A child-man is ripped by forces beyond his control.
Set in the Irish countryside circa 1972, Hyland’s narrative begins as 11-year-old narrator and only child John Egan, home from school for the Christmas holiday, begins to notice a change in his parents’ interactions with him. John has grown alarmingly large for his age, nearly as big as a man, and his beloved mother, a community puppeteer, no longer wants to coddle and kiss him. His father is unemployed and reads philosophy all day, hoping to take exams at Trinity in Dublin. As a result of his lack of income, the family has to move in with Granny, a greedy, disgusting creature who aims to spend her inherited money rather than give it to her kin. John, who devours the Guinness Book of World Records and believes he can set a record himself as a human lie detector, catches his family in a series of falsehoods: Granny gambles and hides the money she wins, all the while plotting to eject the dependent family; his father sleeps on the bedroom floor and harbors secret feelings of shame and anger; his mother tricks John into seeing a doctor and teacher about his distressing early pubescence. John is teased mercilessly at school, though a new teacher, Mr. Roche, proves to be a godsend. The tensions in the cottage gain a dangerous ascendancy and eventually explode when Granny and John’s father argue. The family is ejected to Dublin, where they must move into the depressing, filthy housing project of Ballymun; their disintegration is horribly achieved. As in her first novel, How the Light Gets In (2004), Hyland demonstrates a mature sense of characterization and suspense in a thoroughly engaging narrative.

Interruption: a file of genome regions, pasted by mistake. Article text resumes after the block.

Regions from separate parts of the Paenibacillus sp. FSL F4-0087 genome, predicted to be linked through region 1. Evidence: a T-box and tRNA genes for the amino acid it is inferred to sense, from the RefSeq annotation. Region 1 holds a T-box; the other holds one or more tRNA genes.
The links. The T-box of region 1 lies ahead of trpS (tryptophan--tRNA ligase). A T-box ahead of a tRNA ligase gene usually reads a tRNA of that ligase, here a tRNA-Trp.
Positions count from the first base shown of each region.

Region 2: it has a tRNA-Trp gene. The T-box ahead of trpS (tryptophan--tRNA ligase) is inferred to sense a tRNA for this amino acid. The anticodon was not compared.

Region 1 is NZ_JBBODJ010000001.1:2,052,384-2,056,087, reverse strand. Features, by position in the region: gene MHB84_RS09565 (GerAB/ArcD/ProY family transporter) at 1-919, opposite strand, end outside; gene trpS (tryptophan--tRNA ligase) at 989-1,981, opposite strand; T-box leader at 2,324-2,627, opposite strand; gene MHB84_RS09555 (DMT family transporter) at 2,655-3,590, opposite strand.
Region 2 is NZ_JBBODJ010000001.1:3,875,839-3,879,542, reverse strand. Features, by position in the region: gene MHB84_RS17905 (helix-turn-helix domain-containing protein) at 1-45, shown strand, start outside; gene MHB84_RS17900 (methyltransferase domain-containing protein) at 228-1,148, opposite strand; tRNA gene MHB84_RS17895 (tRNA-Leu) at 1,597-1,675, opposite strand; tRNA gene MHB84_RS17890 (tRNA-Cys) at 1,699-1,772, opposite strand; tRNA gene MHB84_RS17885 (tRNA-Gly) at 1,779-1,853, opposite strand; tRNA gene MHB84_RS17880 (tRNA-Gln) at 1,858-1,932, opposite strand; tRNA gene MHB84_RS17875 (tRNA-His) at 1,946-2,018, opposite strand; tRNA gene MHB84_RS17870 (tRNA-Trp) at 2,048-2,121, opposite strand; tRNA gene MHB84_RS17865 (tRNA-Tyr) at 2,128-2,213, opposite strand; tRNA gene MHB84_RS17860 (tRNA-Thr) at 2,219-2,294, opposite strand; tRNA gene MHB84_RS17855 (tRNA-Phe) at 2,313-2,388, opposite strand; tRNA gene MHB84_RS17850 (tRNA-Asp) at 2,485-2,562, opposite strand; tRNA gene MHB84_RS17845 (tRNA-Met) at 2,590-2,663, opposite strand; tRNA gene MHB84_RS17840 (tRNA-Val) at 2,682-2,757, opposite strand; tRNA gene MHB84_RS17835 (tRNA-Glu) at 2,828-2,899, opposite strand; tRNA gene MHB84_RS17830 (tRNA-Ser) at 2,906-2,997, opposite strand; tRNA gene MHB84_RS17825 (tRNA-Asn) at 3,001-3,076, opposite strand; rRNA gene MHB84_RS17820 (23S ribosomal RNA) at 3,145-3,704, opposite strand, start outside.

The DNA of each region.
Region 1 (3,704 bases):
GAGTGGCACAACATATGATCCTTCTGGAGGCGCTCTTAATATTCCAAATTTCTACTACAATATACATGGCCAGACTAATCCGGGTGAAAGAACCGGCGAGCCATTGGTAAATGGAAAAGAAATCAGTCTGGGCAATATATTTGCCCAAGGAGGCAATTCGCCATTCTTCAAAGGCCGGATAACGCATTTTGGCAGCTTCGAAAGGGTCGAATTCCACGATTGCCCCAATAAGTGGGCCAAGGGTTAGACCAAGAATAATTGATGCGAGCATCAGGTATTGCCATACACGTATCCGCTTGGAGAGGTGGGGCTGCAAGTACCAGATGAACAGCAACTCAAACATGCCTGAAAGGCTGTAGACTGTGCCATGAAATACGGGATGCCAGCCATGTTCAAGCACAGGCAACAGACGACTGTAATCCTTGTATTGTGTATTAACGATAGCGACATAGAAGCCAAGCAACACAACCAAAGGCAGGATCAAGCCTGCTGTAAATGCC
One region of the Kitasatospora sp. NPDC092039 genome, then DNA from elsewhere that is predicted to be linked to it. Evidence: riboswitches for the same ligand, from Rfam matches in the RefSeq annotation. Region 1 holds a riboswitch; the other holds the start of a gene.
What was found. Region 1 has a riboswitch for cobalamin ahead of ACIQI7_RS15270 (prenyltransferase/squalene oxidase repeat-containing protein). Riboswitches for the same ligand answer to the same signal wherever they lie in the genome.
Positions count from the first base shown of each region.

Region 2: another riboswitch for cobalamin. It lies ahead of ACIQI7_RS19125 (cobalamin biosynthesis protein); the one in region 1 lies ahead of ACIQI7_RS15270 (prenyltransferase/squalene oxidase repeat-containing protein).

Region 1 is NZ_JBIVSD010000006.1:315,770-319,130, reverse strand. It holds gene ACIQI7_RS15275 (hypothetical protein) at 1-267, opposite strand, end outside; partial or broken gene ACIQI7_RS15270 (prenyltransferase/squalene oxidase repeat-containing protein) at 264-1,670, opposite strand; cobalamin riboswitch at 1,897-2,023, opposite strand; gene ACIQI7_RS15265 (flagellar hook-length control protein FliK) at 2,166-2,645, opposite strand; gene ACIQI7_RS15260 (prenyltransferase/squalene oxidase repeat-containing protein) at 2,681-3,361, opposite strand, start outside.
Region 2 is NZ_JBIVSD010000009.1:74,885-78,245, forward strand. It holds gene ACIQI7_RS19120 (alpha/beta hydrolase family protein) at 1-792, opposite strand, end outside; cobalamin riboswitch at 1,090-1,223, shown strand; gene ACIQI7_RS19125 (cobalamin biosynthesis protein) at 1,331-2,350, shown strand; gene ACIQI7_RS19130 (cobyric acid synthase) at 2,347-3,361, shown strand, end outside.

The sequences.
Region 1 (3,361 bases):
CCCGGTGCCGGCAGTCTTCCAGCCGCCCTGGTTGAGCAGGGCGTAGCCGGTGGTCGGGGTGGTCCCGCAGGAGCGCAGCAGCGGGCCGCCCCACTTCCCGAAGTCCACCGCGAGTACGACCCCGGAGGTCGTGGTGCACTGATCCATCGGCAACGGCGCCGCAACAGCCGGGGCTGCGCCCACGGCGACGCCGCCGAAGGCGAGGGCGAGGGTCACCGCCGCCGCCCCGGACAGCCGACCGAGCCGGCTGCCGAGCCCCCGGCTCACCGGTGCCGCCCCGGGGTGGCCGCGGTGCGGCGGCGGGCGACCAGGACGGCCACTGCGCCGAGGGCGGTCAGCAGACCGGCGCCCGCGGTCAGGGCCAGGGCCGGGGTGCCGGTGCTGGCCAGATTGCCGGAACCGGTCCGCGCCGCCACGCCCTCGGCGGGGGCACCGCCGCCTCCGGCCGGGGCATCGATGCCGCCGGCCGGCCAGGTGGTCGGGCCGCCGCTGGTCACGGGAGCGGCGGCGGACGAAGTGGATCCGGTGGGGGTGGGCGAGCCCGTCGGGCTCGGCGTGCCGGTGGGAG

A close, creepy, masterly exploration of a shattered preadolescence.